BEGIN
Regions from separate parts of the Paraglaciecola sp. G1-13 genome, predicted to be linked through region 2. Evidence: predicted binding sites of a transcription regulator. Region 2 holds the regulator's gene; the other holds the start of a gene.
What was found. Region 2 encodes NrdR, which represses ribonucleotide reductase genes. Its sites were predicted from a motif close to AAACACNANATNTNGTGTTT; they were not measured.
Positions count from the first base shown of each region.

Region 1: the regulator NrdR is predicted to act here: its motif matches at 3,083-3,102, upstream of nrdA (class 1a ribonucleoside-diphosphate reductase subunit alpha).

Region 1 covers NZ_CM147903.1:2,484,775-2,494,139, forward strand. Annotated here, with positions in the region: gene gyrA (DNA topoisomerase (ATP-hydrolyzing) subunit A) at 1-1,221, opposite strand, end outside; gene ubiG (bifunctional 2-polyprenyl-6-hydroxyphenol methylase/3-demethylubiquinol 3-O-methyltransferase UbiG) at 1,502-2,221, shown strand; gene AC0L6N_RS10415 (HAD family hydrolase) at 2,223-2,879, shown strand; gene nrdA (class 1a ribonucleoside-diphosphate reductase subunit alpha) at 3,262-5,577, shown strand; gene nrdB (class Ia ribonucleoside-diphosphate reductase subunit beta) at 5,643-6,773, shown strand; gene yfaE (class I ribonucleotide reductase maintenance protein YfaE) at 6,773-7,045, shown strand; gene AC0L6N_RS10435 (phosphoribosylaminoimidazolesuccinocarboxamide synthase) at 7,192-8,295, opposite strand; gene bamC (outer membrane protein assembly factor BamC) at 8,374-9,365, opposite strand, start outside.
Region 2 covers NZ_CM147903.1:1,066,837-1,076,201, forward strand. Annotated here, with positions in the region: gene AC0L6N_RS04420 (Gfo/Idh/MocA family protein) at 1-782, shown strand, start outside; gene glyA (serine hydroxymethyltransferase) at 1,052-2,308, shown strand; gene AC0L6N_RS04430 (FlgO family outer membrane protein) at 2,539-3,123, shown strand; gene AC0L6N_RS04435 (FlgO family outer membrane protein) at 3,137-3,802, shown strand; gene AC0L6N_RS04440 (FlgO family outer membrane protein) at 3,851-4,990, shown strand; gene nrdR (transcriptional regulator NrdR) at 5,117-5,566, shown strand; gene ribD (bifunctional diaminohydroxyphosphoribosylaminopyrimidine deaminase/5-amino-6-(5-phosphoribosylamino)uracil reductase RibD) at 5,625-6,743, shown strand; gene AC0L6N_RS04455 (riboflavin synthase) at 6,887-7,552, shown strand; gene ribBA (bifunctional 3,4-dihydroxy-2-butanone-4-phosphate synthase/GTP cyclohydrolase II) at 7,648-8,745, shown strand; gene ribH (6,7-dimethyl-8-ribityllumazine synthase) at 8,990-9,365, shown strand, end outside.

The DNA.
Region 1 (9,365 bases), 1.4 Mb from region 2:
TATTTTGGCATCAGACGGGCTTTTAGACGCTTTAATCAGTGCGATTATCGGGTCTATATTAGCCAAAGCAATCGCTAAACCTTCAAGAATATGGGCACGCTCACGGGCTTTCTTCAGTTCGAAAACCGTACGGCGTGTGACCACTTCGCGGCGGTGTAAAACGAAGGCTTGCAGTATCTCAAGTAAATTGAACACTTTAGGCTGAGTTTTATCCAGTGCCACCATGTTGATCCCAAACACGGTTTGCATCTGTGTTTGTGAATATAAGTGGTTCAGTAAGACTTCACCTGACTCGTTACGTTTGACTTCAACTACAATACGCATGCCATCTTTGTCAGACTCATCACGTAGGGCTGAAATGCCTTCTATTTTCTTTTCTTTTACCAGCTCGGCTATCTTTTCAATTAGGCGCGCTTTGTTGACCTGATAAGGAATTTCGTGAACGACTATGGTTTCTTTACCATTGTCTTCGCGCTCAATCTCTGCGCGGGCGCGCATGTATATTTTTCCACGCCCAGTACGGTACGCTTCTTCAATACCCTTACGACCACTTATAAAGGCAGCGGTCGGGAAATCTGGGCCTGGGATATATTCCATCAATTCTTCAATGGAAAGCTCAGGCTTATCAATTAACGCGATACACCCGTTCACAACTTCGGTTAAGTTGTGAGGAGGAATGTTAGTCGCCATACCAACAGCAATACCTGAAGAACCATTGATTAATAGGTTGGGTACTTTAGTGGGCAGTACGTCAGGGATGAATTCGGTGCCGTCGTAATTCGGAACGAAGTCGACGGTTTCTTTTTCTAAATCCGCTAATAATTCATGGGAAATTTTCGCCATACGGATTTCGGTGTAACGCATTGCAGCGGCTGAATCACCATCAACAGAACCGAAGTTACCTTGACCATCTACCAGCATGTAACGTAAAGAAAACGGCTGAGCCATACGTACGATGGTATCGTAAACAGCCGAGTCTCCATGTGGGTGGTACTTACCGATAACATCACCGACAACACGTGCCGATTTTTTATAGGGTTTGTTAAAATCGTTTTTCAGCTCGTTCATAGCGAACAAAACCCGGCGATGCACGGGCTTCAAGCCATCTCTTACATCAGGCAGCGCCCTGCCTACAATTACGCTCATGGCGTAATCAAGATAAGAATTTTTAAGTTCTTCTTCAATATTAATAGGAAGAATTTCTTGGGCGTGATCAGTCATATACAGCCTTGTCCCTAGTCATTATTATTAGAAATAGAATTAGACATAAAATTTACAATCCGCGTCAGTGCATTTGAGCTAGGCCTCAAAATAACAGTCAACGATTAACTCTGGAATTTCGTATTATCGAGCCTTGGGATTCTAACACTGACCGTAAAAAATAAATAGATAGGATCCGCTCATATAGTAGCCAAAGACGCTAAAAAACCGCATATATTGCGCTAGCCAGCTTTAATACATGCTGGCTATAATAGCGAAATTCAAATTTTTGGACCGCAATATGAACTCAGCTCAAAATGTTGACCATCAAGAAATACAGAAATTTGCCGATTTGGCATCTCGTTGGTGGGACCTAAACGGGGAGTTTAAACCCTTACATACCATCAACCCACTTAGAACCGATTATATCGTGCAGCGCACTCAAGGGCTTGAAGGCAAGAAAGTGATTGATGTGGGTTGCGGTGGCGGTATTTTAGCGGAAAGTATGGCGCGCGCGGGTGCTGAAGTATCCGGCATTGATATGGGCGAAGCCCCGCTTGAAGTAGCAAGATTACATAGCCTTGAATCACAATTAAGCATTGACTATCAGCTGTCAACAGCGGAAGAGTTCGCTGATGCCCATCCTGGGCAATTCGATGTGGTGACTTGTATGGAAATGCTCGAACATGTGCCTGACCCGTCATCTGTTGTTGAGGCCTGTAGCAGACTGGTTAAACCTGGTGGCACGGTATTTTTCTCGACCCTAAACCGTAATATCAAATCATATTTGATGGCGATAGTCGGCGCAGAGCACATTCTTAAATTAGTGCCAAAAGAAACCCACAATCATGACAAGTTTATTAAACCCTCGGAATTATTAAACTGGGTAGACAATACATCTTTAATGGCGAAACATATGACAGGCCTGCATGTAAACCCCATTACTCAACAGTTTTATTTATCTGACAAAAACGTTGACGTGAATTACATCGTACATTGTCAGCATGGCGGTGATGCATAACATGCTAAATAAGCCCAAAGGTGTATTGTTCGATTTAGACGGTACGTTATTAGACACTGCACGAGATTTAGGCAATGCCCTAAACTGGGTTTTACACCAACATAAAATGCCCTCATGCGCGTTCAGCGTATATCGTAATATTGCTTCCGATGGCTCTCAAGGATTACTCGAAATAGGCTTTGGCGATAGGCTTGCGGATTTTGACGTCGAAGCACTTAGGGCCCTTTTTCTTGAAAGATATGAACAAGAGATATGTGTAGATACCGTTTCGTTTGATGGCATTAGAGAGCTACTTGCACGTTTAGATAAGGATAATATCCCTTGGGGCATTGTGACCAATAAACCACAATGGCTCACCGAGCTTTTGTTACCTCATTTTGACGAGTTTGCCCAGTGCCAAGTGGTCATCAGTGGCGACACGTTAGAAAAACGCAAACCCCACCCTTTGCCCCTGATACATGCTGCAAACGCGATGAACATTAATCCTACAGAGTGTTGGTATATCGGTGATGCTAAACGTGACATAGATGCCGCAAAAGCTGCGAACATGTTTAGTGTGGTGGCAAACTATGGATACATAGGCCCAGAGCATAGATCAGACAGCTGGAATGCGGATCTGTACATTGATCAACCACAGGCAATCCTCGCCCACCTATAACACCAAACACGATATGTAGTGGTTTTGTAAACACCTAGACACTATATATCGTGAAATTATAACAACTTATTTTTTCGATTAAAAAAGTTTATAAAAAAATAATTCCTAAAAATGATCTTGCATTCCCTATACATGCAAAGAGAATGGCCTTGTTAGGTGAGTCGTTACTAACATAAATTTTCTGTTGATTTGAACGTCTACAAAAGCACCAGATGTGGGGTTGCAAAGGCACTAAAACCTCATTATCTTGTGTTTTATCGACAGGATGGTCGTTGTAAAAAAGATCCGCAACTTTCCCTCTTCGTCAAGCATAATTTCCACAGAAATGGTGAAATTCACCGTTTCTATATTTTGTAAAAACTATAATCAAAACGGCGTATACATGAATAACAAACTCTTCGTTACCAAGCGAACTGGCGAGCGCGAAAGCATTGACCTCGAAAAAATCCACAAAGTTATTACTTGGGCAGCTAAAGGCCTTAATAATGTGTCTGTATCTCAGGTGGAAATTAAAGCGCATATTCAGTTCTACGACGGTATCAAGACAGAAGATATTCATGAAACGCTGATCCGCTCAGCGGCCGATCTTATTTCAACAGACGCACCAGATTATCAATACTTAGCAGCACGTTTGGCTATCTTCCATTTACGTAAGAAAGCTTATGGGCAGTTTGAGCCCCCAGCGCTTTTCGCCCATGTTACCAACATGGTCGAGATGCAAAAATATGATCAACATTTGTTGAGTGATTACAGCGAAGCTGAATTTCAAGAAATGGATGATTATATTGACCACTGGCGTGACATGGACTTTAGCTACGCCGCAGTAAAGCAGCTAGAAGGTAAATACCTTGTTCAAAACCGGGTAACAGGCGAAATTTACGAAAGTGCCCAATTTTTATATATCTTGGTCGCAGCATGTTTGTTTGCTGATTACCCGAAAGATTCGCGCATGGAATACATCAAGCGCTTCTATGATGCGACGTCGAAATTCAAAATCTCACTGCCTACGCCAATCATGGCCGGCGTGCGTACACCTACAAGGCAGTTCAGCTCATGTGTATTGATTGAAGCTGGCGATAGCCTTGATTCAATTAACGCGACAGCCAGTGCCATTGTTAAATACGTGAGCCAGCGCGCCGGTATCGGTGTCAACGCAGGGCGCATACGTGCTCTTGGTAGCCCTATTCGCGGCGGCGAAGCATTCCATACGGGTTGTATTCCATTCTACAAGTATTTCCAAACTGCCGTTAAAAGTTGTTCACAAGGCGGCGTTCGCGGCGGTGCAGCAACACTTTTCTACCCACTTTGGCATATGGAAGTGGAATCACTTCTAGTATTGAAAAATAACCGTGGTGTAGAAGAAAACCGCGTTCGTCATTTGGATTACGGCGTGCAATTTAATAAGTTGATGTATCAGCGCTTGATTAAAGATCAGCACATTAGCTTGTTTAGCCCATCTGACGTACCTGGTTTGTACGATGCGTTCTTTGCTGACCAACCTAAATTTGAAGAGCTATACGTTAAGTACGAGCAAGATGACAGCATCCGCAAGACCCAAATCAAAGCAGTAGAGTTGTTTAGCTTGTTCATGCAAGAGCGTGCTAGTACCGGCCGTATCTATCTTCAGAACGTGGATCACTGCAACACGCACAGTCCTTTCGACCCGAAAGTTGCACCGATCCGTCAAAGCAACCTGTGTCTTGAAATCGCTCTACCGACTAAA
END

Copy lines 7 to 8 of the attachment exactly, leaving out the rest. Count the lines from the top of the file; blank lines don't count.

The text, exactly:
The DNA.
Region 1 (9,365 bases), 1.4 Mb from region 2: